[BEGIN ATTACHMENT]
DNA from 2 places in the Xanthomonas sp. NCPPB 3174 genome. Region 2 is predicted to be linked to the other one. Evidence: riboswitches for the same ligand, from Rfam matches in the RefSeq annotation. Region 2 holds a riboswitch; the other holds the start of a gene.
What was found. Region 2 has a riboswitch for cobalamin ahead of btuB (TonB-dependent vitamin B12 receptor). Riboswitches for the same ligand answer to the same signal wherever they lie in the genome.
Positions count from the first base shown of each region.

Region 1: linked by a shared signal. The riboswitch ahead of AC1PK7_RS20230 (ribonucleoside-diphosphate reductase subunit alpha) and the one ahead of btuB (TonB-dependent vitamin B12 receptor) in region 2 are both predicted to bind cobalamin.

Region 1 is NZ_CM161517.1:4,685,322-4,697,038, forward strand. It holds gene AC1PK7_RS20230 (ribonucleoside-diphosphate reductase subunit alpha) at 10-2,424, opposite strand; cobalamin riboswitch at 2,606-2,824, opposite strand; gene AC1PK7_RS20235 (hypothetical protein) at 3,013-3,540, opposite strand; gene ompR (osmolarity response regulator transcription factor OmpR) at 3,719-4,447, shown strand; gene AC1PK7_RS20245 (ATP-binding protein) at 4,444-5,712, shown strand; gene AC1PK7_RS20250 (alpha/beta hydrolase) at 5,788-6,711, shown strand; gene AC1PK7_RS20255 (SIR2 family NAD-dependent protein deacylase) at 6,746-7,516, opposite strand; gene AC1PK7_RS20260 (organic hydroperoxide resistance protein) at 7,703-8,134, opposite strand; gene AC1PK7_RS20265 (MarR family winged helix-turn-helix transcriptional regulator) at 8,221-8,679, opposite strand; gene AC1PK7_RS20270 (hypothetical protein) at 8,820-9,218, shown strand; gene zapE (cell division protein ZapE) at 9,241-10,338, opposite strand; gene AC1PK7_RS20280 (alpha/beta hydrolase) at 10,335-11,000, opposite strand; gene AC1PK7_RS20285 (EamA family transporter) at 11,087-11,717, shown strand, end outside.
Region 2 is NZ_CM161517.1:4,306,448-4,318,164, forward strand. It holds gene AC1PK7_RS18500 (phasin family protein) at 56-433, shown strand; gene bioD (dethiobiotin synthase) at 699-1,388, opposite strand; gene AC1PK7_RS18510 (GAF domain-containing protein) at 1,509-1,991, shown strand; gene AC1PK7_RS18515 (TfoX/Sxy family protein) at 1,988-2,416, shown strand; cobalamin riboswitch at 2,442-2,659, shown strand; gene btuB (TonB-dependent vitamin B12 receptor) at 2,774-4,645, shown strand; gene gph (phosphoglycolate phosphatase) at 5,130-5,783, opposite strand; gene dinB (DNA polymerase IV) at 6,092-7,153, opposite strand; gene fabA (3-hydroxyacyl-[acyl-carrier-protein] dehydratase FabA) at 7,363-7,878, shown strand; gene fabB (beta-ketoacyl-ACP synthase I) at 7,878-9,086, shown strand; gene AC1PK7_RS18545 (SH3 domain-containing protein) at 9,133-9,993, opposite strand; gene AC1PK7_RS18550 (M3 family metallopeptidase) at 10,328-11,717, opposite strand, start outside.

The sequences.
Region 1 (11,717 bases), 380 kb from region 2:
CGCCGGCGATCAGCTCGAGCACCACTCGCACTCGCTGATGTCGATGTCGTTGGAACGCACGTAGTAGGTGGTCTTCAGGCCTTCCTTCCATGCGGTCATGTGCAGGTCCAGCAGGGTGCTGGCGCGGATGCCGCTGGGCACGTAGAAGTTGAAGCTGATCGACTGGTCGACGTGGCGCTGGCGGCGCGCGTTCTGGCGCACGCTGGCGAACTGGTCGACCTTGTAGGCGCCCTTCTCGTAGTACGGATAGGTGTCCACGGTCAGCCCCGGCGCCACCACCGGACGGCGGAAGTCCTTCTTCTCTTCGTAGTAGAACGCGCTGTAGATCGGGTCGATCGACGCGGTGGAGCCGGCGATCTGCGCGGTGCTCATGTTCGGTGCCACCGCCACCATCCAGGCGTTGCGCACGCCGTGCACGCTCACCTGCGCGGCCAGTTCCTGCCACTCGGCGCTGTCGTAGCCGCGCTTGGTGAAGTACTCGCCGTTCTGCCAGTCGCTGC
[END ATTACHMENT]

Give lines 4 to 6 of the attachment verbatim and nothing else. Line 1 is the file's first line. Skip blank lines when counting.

Region 1: linked by a shared signal. The riboswitch ahead of AC1PK7_RS20230 (ribonucleoside-diphosphate reductase subunit alpha) and the one ahead of btuB (TonB-dependent vitamin B12 receptor) in region 2 are both predicted to bind cobalamin.

Region 1 is NZ_CM161517.1:4,685,322-4,697,038, forward strand. It holds gene AC1PK7_RS20230 (ribonucleoside-diphosphate reductase subunit alpha) at 10-2,424, opposite strand; cobalamin riboswitch at 2,606-2,824, opposite strand; gene AC1PK7_RS20235 (hypothetical protein) at 3,013-3,540, opposite strand; gene ompR (osmolarity response regulator transcription factor OmpR) at 3,719-4,447, shown strand; gene AC1PK7_RS20245 (ATP-binding protein) at 4,444-5,712, shown strand; gene AC1PK7_RS20250 (alpha/beta hydrolase) at 5,788-6,711, shown strand; gene AC1PK7_RS20255 (SIR2 family NAD-dependent protein deacylase) at 6,746-7,516, opposite strand; gene AC1PK7_RS20260 (organic hydroperoxide resistance protein) at 7,703-8,134, opposite strand; gene AC1PK7_RS20265 (MarR family winged helix-turn-helix transcriptional regulator) at 8,221-8,679, opposite strand; gene AC1PK7_RS20270 (hypothetical protein) at 8,820-9,218, shown strand; gene zapE (cell division protein ZapE) at 9,241-10,338, opposite strand; gene AC1PK7_RS20280 (alpha/beta hydrolase) at 10,335-11,000, opposite strand; gene AC1PK7_RS20285 (EamA family transporter) at 11,087-11,717, shown strand, end outside.
Region 2 is NZ_CM161517.1:4,306,448-4,318,164, forward strand. It holds gene AC1PK7_RS18500 (phasin family protein) at 56-433, shown strand; gene bioD (dethiobiotin synthase) at 699-1,388, opposite strand; gene AC1PK7_RS18510 (GAF domain-containing protein) at 1,509-1,991, shown strand; gene AC1PK7_RS18515 (TfoX/Sxy family protein) at 1,988-2,416, shown strand; cobalamin riboswitch at 2,442-2,659, shown strand; gene btuB (TonB-dependent vitamin B12 receptor) at 2,774-4,645, shown strand; gene gph (phosphoglycolate phosphatase) at 5,130-5,783, opposite strand; gene dinB (DNA polymerase IV) at 6,092-7,153, opposite strand; gene fabA (3-hydroxyacyl-[acyl-carrier-protein] dehydratase FabA) at 7,363-7,878, shown strand; gene fabB (beta-ketoacyl-ACP synthase I) at 7,878-9,086, shown strand; gene AC1PK7_RS18545 (SH3 domain-containing protein) at 9,133-9,993, opposite strand; gene AC1PK7_RS18550 (M3 family metallopeptidase) at 10,328-11,717, opposite strand, start outside.